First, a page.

An illustration demonstrating that web apps can use the system-provided sharing UI.

Integrate with the OS sharing UI with the Web Share API

Integrate with the OS sharing UI with the Web Share API

Web apps can use the same system-provided share capabilities as platform-specific apps.

Appears in: Progressive Web Apps

With the Web Share API, web apps are able to use the same system-provided share capabilities as platform-specific apps. The Web Share API makes it possible for web apps to share links, text, and files to other apps installed on the device in the same way as platform-specific apps.

Sharing is only half of the magic. Web apps can also be share targets, meaning they can receive data, links, text, and files from platform-specific or web apps. See the Receive shared data post for details on how to register your app as a share target.

Concepts and usage #

System-level share target picker with an installed PWA as an option.
System-level share target picker with an installed PWA as an option.

Capabilities and limitations #

Web share has the following capabilities and limitations:

  • It can only be used on a site that is accessed via HTTPS.
  • It must be invoked in response to a user action such as a click. Invoking it through the onload handler is impossible.
  • It can share, URLs, text, or files.
  • As of January 2021, it is available on Safari, Android in Chromium forks, Chrome OS, and Chrome on Windows. Chrome on MacOS is still in development. See MDN for details.

To share links and text, use the share() method, which is a promise-based method with a required properties object. To keep the browser from throwing a TypeError, the object must contain at least one of the following properties: title, text, url or files. You can, for example, share text without a URL or vice versa. Allowing all three members expands the flexibility of use cases. Imagine if after running the code below, the user chose an email application as the target. The title parameter might become the email subject, the text, the message body, and the files, the attachments.

if (navigator.share) {
title: '',
text: 'Check out',
url: '',
.then(() => console.log('Successful share'))
.catch((error) => console.log('Error sharing', error));

If your site has multiple URLs for the same content, share the page's canonical URL instead of the current URL. Instead of sharing document.location.href, you would check for a canonical URL <meta> tag in the page's <head> and share that. This will provide a better experience to the user. Not only does it avoid redirects, but it also ensures that a shared URL serves the correct user experience for a particular client. For example, if a friend shares a mobile URL and you look at it on a desktop computer, you should see a desktop version:

let url = document.location.href;
const canonicalElement = document.querySelector('link[rel=canonical]');
if (canonicalElement !== null) {
url = canonicalElement.href;

Sharing files #

To share files, first test for and call navigator.canShare(). Then include an array of files in the call to navigator.share():

if (navigator.canShare && navigator.canShare({ files: filesArray })) {
files: filesArray,
title: 'Vacation Pictures',
text: 'Photos from September 27 to October 14.',
.then(() => console.log('Share was successful.'))
.catch((error) => console.log('Sharing failed', error));
} else {
console.log(`Your system doesn't support sharing files.`);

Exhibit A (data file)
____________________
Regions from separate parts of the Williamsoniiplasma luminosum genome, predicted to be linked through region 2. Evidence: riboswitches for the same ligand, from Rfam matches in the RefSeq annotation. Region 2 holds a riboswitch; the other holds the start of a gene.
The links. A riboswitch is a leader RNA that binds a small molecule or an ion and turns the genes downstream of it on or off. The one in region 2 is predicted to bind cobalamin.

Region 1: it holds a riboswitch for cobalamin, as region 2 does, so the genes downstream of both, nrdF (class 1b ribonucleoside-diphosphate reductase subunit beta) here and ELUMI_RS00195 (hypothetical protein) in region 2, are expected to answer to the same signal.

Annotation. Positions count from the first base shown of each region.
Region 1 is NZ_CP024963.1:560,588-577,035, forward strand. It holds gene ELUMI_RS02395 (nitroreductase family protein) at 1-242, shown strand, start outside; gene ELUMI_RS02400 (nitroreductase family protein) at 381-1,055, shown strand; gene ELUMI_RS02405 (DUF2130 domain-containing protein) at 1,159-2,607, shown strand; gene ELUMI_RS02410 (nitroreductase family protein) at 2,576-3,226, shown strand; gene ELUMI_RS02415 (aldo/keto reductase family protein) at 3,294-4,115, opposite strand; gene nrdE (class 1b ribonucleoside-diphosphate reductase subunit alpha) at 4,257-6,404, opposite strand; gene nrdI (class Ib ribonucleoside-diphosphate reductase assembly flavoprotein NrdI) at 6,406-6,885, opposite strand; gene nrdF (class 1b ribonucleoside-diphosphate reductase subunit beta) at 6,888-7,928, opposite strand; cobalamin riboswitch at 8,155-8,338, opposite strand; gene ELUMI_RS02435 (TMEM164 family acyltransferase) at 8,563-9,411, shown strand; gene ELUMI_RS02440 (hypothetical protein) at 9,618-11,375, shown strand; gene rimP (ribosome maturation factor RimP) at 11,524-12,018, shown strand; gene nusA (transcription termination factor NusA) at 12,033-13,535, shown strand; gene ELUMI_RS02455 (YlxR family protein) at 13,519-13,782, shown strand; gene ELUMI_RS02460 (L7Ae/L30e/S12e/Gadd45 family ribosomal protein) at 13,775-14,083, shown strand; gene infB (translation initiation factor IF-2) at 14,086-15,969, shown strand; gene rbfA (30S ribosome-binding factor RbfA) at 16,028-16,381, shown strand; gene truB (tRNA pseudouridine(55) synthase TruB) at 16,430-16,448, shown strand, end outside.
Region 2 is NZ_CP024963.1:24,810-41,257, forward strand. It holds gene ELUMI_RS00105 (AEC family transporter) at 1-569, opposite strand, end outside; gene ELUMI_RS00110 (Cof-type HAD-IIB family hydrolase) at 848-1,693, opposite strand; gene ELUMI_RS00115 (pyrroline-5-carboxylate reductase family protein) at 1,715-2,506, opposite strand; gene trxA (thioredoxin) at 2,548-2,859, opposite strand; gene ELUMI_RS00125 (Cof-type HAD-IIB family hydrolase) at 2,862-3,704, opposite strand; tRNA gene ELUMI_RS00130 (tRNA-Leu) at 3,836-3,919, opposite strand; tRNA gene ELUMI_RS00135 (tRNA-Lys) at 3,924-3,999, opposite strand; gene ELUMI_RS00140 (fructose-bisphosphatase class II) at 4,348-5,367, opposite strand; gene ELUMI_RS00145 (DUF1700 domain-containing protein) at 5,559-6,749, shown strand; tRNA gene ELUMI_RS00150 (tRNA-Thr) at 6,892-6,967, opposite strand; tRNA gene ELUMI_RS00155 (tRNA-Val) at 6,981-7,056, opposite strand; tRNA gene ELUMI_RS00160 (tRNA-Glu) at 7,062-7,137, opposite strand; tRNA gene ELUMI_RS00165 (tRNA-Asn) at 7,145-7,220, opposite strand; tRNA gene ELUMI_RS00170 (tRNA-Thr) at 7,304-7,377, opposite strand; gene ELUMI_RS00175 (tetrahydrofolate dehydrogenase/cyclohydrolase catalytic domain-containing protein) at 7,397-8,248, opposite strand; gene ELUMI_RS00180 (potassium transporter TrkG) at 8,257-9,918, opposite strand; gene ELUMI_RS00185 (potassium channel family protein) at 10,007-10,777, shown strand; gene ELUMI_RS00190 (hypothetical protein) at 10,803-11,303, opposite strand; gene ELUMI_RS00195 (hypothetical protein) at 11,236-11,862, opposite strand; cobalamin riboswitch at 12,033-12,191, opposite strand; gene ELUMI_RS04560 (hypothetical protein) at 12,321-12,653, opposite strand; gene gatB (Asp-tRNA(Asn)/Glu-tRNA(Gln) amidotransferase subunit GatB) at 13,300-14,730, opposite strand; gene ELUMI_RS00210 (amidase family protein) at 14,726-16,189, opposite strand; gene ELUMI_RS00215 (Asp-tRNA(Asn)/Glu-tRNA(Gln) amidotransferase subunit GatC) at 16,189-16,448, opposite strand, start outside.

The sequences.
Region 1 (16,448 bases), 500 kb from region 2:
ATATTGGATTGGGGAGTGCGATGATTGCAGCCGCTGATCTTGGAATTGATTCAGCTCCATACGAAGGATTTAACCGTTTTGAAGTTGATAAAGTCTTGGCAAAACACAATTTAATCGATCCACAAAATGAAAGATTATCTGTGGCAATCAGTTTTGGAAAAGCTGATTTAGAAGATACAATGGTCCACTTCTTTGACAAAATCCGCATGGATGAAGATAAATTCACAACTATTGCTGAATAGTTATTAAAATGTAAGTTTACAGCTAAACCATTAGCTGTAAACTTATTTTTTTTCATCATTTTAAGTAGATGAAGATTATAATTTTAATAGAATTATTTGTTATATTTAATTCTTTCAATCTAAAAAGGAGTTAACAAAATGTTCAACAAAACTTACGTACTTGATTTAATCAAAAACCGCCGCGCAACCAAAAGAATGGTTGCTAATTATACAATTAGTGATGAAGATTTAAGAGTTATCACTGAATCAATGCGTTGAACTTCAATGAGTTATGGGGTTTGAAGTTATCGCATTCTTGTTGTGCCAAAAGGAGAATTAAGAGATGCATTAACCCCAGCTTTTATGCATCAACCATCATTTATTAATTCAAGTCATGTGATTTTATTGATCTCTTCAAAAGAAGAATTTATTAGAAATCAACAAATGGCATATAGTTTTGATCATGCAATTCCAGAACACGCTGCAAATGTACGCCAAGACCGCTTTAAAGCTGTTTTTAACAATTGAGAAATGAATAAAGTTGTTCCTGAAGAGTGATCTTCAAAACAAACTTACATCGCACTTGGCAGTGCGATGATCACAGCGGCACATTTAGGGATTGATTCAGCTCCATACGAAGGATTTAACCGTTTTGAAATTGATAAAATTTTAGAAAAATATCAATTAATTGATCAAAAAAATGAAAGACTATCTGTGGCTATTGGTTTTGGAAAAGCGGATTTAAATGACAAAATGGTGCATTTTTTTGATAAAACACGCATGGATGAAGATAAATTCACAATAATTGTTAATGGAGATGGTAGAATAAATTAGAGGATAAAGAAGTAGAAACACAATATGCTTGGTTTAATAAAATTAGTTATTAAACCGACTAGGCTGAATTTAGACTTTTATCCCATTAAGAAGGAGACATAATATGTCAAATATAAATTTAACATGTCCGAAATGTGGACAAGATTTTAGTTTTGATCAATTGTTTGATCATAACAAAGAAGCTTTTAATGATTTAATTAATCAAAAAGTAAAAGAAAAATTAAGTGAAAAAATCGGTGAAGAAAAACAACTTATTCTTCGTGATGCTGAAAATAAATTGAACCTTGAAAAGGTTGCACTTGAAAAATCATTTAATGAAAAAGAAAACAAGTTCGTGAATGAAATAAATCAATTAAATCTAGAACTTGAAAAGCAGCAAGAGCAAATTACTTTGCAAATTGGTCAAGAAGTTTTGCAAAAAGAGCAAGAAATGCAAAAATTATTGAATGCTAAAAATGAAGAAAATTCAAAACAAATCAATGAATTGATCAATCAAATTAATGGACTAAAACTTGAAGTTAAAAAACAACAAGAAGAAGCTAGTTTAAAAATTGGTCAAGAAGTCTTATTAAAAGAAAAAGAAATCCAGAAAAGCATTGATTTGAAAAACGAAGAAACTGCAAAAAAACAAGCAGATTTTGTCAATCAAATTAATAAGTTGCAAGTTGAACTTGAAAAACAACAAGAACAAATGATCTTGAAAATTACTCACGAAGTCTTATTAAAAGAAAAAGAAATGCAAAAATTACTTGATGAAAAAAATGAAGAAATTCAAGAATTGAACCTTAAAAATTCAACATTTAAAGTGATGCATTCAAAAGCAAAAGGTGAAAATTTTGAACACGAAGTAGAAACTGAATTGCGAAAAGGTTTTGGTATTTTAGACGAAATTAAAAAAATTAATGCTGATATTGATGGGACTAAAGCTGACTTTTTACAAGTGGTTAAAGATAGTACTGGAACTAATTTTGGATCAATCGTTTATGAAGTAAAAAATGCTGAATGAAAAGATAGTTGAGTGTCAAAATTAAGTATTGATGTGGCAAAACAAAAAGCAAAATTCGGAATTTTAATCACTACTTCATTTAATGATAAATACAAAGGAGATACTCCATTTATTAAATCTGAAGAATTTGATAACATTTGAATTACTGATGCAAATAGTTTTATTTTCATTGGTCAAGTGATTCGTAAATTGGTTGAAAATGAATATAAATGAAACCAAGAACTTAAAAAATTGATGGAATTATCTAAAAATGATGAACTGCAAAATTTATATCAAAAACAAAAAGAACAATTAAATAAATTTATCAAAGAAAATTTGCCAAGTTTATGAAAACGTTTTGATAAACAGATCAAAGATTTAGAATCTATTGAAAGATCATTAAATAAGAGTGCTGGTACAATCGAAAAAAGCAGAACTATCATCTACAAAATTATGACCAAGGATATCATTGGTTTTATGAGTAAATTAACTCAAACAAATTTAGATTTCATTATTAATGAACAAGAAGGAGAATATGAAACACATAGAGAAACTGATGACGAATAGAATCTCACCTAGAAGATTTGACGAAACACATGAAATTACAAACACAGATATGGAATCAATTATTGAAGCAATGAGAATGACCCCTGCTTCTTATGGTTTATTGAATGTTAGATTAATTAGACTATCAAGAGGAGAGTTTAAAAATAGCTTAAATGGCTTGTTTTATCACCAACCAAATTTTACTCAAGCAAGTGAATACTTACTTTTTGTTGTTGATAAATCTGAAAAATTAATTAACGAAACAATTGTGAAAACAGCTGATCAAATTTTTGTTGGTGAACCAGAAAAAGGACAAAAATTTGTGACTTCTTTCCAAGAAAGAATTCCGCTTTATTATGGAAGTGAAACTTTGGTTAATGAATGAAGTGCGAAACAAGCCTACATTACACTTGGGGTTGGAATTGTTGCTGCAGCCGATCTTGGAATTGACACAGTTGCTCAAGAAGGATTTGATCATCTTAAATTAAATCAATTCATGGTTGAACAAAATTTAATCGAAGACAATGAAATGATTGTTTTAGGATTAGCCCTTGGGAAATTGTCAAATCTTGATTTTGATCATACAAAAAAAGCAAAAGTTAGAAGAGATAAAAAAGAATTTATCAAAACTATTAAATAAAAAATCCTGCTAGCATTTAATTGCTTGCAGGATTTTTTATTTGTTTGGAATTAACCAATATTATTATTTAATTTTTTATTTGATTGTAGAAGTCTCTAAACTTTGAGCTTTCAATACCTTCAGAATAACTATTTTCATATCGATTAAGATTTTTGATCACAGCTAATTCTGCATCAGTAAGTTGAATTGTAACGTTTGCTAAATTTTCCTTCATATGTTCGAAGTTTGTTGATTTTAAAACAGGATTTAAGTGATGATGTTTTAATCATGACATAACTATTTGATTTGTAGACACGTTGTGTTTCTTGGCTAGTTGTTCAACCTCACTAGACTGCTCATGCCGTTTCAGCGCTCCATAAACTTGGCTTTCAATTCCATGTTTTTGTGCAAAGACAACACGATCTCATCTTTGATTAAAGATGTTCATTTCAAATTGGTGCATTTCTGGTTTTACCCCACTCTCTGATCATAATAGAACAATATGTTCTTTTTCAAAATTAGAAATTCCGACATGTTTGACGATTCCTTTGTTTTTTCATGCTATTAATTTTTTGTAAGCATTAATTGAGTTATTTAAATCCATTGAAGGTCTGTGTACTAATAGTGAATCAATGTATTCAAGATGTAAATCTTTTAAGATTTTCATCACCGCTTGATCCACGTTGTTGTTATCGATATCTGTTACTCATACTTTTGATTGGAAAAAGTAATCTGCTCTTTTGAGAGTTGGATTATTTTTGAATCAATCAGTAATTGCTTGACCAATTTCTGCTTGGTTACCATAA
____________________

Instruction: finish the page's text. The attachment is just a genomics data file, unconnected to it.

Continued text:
Notice that the sample handles feature detection by testing for navigator.canShare() rather than for navigator.share(). The data object passed to canShare() only supports the files property. Image, video, audio, and text files can be shared. (See Permitted File Extensions in Chromium.) More file types may be added in the future.

Santa Tracker case study #

The Santa Tracker app showing a share button.
Santa Tracker share button.

Santa Tracker, an open-source project, is a holiday tradition at Google. Every December, you can celebrate the season with games and educational experiences.

In 2016, the Santa Tracker team used the Web Share API on Android. This API was a perfect fit for mobile. In previous years, the team removed share buttons on mobile because space is at a premium, and they couldn't justify having several share targets.

But with the Web Share API, they were able to present one button, saving precious pixels. They also found that users shared with Web Share around 20% more than users without the API enabled. Head to Santa Tracker to see Web Share in action.

Browser support #

Browser support for the Web Share API is nuanced, and it's recommended that you use feature detection (as described in the earlier code samples) instead of assuming that a particular method is supported.

As of early 2021, using the API to share title, text, and URL is supported by:

  • Safari 12 or later on macOS and iOS.
  • Chrome 75 or later on Android, and 89 or later on Chrome OS and Windows.

Using the API to share files is supported by:

  • Safari 15 or later on macOS and iOS.
  • Chrome 75 or later on Android, and 89 or later on Chrome OS and Windows.

(Most Chromium-based browsers, like Edge, have the same support for this feature as the corresponding version of Chrome.)

Show support for the API #

Are you planning to use the Web Share API? Your public support helps the Chromium team prioritize features and shows other browser vendors how critical it is to support them.

Send a tweet to @ChromiumDev using the hashtag #WebShare and let us know where and how you're using it.

Have a question about using this feature? You can get help by asking a question on Stack Overflow, or browsing a list of questions asked by other developers.
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